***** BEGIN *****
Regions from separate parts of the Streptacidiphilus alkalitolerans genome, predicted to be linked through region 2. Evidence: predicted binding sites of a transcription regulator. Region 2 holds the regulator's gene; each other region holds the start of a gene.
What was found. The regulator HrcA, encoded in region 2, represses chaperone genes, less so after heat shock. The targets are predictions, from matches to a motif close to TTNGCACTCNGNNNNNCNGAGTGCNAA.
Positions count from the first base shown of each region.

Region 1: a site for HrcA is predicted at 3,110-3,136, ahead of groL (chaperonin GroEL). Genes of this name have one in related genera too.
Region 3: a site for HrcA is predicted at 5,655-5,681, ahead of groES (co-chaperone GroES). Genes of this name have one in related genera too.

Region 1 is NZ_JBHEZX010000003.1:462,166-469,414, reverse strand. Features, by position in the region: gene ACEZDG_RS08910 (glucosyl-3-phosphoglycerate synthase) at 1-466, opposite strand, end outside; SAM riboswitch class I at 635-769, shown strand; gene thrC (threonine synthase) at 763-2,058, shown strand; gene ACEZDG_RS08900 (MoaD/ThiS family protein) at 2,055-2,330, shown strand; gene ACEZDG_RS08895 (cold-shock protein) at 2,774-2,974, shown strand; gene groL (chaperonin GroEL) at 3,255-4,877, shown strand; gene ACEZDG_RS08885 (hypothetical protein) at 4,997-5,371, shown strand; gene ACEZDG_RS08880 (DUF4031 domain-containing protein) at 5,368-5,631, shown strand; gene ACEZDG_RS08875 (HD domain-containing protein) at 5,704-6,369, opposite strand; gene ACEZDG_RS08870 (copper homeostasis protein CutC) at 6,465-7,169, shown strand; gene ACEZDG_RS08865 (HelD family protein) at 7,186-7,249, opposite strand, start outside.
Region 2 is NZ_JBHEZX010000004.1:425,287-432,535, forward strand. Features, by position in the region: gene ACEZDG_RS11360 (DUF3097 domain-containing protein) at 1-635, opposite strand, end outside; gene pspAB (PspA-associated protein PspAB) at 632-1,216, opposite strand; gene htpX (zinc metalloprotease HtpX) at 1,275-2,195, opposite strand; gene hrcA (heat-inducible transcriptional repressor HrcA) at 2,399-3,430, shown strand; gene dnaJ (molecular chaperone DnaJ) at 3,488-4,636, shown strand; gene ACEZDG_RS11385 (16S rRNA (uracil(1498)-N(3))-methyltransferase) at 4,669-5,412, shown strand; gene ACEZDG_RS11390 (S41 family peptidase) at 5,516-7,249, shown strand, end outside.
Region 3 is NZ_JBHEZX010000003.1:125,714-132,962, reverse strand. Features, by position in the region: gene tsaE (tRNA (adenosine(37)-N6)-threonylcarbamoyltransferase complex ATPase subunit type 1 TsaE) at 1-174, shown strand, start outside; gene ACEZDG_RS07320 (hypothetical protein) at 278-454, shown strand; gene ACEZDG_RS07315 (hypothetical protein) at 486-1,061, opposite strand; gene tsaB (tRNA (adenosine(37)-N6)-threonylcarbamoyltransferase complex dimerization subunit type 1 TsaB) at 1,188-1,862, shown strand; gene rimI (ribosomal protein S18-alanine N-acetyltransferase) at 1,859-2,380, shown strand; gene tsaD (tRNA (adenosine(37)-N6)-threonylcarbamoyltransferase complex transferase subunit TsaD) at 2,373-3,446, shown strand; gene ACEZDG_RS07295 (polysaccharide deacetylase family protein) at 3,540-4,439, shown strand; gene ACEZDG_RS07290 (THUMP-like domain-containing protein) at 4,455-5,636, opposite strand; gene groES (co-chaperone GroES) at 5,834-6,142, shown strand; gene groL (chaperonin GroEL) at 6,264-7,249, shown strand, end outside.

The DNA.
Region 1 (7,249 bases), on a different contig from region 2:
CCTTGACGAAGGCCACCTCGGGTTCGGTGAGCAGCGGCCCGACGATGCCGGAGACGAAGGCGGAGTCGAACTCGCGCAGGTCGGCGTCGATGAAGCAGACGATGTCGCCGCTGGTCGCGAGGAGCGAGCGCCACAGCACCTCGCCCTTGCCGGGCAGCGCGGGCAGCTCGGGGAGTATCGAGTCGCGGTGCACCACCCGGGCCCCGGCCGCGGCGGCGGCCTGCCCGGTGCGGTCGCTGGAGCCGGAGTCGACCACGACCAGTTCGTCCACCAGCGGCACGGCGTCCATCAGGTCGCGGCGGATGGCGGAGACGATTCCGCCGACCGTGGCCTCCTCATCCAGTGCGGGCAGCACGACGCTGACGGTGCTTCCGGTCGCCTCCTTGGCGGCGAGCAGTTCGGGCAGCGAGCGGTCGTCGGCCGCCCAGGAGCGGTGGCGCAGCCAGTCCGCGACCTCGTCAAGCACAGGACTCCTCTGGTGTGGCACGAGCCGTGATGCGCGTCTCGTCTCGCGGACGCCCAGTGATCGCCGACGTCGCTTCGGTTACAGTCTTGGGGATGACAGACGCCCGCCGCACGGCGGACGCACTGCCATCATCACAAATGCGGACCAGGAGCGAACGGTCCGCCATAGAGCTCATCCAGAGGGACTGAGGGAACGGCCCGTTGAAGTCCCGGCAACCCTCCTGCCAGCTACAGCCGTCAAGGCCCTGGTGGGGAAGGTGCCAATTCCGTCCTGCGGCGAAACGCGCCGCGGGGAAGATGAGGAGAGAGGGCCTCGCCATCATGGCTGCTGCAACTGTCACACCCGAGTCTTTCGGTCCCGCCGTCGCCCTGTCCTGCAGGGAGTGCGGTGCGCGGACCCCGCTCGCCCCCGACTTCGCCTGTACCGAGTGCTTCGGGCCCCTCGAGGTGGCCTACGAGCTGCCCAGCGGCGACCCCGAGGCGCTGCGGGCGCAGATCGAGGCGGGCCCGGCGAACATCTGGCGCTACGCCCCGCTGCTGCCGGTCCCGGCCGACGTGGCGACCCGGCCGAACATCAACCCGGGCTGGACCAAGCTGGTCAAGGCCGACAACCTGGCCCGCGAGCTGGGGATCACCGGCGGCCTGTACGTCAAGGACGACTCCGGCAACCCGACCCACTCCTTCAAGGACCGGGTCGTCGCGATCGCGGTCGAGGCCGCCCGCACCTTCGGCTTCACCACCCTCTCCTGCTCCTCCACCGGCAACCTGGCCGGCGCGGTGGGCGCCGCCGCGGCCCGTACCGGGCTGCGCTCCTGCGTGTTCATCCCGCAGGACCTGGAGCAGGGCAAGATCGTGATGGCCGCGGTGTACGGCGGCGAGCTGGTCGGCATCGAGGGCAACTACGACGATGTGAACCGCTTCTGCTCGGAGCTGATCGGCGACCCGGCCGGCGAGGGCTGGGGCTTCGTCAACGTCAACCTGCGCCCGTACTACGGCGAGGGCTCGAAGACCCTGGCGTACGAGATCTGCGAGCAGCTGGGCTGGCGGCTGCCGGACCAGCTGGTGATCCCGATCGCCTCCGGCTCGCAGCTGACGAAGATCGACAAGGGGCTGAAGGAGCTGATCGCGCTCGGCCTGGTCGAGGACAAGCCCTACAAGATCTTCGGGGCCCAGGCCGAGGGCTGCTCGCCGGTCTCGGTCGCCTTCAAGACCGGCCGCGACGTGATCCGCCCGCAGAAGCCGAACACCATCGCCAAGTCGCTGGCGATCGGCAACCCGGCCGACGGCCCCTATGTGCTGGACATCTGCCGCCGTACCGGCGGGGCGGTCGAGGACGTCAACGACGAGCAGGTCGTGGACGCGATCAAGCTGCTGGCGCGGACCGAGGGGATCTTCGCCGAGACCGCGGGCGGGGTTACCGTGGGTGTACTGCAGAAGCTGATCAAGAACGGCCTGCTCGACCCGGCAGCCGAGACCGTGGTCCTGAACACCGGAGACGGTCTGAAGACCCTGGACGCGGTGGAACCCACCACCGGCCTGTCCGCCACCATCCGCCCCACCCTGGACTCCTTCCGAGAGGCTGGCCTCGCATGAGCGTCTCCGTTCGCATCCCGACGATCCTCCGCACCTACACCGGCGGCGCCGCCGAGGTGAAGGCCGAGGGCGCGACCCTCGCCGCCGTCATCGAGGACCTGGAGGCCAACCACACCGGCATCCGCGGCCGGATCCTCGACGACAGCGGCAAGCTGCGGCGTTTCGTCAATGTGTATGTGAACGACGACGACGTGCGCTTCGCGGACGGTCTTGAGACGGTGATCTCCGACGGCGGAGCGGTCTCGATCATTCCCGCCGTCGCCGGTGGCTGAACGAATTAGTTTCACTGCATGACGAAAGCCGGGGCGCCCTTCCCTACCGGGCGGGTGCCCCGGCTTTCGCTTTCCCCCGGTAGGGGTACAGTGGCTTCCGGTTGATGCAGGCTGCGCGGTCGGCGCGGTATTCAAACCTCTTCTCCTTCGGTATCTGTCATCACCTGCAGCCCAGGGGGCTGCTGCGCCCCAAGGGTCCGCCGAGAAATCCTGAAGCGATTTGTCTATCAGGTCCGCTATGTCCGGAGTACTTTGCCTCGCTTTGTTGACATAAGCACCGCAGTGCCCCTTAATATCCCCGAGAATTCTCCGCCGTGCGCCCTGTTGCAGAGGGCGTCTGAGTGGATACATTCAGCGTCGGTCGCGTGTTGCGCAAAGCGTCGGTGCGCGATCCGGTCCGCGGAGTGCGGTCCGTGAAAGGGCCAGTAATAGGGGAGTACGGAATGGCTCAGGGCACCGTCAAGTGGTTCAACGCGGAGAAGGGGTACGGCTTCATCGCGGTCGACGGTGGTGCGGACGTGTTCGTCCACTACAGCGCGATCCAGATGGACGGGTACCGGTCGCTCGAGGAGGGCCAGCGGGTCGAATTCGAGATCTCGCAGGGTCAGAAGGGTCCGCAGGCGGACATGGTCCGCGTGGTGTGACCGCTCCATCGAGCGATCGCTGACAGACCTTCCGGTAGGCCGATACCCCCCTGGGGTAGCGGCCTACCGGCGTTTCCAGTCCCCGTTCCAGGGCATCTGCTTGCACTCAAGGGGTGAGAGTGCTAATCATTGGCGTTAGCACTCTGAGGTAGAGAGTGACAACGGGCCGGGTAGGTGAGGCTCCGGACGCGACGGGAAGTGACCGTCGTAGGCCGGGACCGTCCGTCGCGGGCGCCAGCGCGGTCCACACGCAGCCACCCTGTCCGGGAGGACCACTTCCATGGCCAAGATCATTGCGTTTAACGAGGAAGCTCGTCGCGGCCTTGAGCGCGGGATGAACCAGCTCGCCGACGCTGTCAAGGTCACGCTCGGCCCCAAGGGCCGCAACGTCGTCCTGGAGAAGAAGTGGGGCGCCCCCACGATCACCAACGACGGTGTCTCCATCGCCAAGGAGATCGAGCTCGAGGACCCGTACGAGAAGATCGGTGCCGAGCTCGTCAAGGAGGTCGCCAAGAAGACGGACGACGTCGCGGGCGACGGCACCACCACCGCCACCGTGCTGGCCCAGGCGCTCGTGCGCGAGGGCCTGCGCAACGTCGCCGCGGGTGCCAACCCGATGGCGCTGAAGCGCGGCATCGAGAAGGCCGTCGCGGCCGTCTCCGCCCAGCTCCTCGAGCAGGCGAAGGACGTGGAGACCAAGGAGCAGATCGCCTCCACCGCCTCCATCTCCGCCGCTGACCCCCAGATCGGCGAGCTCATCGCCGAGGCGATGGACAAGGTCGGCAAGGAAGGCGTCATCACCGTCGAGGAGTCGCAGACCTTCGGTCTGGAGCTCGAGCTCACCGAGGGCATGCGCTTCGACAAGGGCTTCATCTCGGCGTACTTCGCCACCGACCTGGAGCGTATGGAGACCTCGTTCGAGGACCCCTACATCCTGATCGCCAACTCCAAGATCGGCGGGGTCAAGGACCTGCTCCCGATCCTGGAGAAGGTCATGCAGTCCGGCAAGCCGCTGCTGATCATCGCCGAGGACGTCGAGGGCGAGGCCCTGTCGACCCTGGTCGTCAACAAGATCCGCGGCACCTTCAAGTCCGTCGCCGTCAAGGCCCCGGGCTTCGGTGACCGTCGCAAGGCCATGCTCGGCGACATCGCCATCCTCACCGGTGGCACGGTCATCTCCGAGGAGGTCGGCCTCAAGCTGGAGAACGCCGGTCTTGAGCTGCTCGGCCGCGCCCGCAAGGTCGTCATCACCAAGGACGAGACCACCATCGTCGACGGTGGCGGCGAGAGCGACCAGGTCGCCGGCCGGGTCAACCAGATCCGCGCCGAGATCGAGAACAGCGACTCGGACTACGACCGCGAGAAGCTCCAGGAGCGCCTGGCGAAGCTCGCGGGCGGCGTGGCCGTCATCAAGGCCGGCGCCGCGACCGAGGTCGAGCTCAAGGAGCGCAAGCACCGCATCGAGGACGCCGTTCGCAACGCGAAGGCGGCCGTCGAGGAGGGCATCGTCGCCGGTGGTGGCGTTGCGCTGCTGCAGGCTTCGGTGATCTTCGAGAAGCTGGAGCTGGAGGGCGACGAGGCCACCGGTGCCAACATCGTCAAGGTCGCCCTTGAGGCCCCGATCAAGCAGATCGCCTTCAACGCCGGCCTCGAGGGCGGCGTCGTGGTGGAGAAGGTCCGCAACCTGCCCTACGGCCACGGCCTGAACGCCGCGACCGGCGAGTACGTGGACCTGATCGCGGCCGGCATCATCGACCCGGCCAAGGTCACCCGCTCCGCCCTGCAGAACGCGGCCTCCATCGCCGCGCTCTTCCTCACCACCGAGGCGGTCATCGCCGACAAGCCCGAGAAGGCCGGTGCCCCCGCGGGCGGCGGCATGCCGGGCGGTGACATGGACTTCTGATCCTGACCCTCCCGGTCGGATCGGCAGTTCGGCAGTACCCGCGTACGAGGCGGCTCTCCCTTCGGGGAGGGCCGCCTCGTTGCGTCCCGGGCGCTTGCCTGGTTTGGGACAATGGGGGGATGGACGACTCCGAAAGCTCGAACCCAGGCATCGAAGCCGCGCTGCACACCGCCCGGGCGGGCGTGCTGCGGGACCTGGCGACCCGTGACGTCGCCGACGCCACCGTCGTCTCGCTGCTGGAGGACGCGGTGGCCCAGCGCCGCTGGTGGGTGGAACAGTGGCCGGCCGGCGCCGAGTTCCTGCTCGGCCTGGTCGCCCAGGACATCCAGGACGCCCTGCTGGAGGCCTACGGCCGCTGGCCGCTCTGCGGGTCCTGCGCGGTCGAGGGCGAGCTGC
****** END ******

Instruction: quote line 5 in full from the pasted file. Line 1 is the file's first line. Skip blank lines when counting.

Region 3: a site for HrcA is predicted at 5,655-5,681, ahead of groES (co-chaperone GroES). Genes of this name have one in related genera too.